Schematic drawing of the multiferroic tunnel junction of two polarization configurations. The red layer is the ferroelectric barrier and the green layer is the interface that undergoes metal-to-insulator as well as magnetic-phase transition when the barrier polarization is reversed. Credit: Li lab, Penn State University

New material interface improves functioning of non-silicon-based electronic devices

February 19, 2013

(—For the first time, researchers have designed a special material interface that has been shown to add to and to improve the functioning of non-silicon-based electronic devices, such as those used in certain kinds of random access memory (RAM). According to Qi Li, a professor of physics at Penn State University and the leader of the research team, the new method could be used to design improved, more-efficient, multilevel and multifunctional devices, as well as enhanced nanoelectronic components—such as non-volatile information storage and processing; and spintronic components—an emerging technology that uses the natural spin of the electron to power devices. The research has been accepted for publication in the journal Nature Materials.

Li explained that most modern-day electronic chips—integrated circuits that serve as the building blocks for semiconductor electronic devices such as solar cells, personal computers, and cell phones—use silicon transistors to process “logical states,” or the binary system of ones and zeros used by computers. This binary information is stored for fast access in RAM and also permanently in a magnetic form on hard disks. In this system, the numeral 1 can be understood as “on”—with a current of electrons flowing freely—and the numeral 0 as “off”—with a current blocked. However, in recent years, Li said, researchers in laboratories across the world have been experimenting with different, non-silicon materials that “can toggle between a multilevel state system and can bring the memory into logic operation,” and also function with greater speed and less power consumption than are possible with current technology.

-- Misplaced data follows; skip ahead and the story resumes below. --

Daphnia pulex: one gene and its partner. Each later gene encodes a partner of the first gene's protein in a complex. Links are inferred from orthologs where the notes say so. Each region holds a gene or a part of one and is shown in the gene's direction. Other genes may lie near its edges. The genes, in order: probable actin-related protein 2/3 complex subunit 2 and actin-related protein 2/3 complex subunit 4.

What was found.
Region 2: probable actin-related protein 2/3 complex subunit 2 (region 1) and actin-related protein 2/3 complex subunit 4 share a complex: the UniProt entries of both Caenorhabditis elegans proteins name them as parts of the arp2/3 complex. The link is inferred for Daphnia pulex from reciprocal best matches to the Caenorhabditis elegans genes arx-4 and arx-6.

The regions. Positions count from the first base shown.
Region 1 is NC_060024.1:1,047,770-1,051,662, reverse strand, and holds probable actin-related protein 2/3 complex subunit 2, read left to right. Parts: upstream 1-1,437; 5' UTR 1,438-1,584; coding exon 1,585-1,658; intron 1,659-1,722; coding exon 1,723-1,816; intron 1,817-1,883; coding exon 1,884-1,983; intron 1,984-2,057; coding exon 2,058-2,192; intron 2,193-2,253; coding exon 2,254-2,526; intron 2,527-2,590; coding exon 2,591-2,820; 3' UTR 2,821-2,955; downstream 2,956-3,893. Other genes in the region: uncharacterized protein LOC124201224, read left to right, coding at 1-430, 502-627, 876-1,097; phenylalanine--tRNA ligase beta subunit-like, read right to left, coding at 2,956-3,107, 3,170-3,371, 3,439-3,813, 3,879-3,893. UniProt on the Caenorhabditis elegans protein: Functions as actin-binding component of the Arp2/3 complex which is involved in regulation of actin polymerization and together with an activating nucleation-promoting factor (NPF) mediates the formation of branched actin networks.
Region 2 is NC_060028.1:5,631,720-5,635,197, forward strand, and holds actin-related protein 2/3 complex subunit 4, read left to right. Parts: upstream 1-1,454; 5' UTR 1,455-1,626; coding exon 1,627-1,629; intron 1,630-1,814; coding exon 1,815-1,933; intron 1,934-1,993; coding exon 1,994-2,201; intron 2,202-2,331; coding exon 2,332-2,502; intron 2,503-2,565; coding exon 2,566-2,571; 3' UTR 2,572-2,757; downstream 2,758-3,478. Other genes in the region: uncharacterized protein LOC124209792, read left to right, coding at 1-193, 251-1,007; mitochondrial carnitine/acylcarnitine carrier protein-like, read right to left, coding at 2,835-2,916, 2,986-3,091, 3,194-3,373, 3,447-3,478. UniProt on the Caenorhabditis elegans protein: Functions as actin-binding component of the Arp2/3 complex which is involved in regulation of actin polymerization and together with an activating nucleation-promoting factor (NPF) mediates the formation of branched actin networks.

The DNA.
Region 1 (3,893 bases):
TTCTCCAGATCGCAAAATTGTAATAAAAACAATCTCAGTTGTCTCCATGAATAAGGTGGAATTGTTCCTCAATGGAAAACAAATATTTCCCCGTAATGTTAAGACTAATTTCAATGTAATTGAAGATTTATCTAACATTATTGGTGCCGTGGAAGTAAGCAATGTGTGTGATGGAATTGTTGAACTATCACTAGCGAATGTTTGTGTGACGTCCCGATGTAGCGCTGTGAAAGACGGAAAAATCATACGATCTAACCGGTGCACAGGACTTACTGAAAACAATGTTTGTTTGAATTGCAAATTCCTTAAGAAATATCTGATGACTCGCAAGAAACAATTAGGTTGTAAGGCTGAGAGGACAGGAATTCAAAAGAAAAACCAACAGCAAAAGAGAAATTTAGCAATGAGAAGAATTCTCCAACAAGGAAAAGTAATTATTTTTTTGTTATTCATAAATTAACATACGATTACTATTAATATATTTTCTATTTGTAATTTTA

Now, in a new research study, Li and her colleagues have designed and tested an alternative way of creating a device that is compatible with non-silicon technology and that combines into one device both an electronic and a magnetic junction. “Magnetic tunnel junctions—which include two magnetic metallic layers with a very thin insulator barrier in between—have been used for binary-state devices, such as magnetic random-access memories (MRAM). Tunneling itself is a quantum-mechanical effect,” Li said. “Our goal was to create a multifunctional device with improved function by adding what we call a ferroelectric-magnetic interface—a ferroelectric layer replacing the insulator barrier and a special interface layer, less than one nanometer thick, built into the device that acts to change from metal to insulator as well as from ferromagnetic to antiferromagnetic in response to the negative or positive charge polarization of the barrier.” Thanks to this interface and through a phenomenon called the tunneling electroresistance effect, Li said, “we have found that the binary-state resistance difference, or the 1/0 system, is enhanced by up to 10,000 percent. This device is considered a quaternary-state device because we have integrated ferroelectric tunneling—which can be used as a switch or memory—into magnetic tunnel junctions, a type of magnetic memory.”

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